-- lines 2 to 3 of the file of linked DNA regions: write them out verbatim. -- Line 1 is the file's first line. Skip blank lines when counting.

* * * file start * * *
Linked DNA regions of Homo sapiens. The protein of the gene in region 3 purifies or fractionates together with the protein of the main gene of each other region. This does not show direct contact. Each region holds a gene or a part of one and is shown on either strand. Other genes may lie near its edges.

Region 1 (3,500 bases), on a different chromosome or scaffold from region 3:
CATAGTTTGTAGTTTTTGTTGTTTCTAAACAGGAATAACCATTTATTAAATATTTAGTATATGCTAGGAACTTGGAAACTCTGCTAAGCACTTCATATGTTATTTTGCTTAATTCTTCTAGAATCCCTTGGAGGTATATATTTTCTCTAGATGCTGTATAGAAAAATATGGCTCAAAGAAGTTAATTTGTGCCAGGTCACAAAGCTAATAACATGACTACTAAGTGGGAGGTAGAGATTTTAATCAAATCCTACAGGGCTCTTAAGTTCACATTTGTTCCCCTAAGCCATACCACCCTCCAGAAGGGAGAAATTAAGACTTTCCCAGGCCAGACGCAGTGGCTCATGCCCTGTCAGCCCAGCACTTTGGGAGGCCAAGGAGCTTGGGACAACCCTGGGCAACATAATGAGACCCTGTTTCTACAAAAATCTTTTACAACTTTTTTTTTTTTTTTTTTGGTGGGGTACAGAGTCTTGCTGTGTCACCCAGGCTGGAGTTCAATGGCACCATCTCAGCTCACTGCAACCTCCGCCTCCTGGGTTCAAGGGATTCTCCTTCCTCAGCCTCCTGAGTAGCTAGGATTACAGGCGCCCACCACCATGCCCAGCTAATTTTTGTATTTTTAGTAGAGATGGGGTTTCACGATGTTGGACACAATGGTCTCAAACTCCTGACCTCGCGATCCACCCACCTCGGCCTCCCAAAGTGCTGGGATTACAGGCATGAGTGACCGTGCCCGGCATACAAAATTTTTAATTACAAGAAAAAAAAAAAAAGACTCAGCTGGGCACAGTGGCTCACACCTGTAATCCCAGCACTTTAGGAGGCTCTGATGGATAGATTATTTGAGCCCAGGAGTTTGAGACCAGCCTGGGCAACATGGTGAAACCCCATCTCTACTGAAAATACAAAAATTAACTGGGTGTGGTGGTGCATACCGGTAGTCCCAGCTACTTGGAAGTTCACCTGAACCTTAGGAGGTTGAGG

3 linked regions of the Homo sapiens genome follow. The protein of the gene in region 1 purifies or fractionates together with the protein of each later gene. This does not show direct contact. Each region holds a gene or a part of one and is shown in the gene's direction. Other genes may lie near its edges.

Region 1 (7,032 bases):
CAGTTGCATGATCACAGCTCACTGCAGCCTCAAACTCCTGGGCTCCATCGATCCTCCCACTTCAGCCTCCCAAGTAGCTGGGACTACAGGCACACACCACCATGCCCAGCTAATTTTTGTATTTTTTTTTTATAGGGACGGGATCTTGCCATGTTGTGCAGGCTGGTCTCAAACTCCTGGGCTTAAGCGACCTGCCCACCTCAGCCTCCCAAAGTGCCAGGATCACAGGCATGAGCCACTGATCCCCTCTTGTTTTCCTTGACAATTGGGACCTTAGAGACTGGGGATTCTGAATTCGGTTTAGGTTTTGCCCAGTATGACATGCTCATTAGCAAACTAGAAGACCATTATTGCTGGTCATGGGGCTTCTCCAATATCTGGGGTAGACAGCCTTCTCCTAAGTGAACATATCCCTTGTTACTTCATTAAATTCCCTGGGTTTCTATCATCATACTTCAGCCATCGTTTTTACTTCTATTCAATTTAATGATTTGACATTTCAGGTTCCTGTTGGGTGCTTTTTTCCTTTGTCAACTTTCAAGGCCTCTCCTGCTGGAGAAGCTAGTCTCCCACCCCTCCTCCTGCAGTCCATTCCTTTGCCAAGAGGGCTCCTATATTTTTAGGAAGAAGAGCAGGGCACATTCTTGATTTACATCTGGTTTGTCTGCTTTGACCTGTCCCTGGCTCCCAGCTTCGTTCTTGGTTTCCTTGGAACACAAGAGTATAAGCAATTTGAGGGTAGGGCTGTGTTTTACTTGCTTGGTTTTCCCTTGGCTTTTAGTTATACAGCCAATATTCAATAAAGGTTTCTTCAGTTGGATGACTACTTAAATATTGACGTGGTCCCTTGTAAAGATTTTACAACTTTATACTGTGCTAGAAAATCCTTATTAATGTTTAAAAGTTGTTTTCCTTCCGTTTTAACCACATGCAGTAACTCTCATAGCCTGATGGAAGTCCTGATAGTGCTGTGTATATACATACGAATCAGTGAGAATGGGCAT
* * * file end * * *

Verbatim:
Region 1 (3,500 bases), on a different chromosome or scaffold from region 3:
CATAGTTTGTAGTTTTTGTTGTTTCTAAACAGGAATAACCATTTATTAAATATTTAGTATATGCTAGGAACTTGGAAACTCTGCTAAGCACTTCATATGTTATTTTGCTTAATTCTTCTAGAATCCCTTGGAGGTATATATTTTCTCTAGATGCTGTATAGAAAAATATGGCTCAAAGAAGTTAATTTGTGCCAGGTCACAAAGCTAATAACATGACTACTAAGTGGGAGGTAGAGATTTTAATCAAATCCTACAGGGCTCTTAAGTTCACATTTGTTCCCCTAAGCCATACCACCCTCCAGAAGGGAGAAATTAAGACTTTCCCAGGCCAGACGCAGTGGCTCATGCCCTGTCAGCCCAGCACTTTGGGAGGCCAAGGAGCTTGGGACAACCCTGGGCAACATAATGAGACCCTGTTTCTACAAAAATCTTTTACAACTTTTTTTTTTTTTTTTTTGGTGGGGTACAGAGTCTTGCTGTGTCACCCAGGCTGGAGTTCAATGGCACCATCTCAGCTCACTGCAACCTCCGCCTCCTGGGTTCAAGGGATTCTCCTTCCTCAGCCTCCTGAGTAGCTAGGATTACAGGCGCCCACCACCATGCCCAGCTAATTTTTGTATTTTTAGTAGAGATGGGGTTTCACGATGTTGGACACAATGGTCTCAAACTCCTGACCTCGCGATCCACCCACCTCGGCCTCCCAAAGTGCTGGGATTACAGGCATGAGTGACCGTGCCCGGCATACAAAATTTTTAATTACAAGAAAAAAAAAAAAAGACTCAGCTGGGCACAGTGGCTCACACCTGTAATCCCAGCACTTTAGGAGGCTCTGATGGATAGATTATTTGAGCCCAGGAGTTTGAGACCAGCCTGGGCAACATGGTGAAACCCCATCTCTACTGAAAATACAAAAATTAACTGGGTGTGGTGGTGCATACCGGTAGTCCCAGCTACTTGGAAGTTCACCTGAACCTTAGGAGGTTGAGG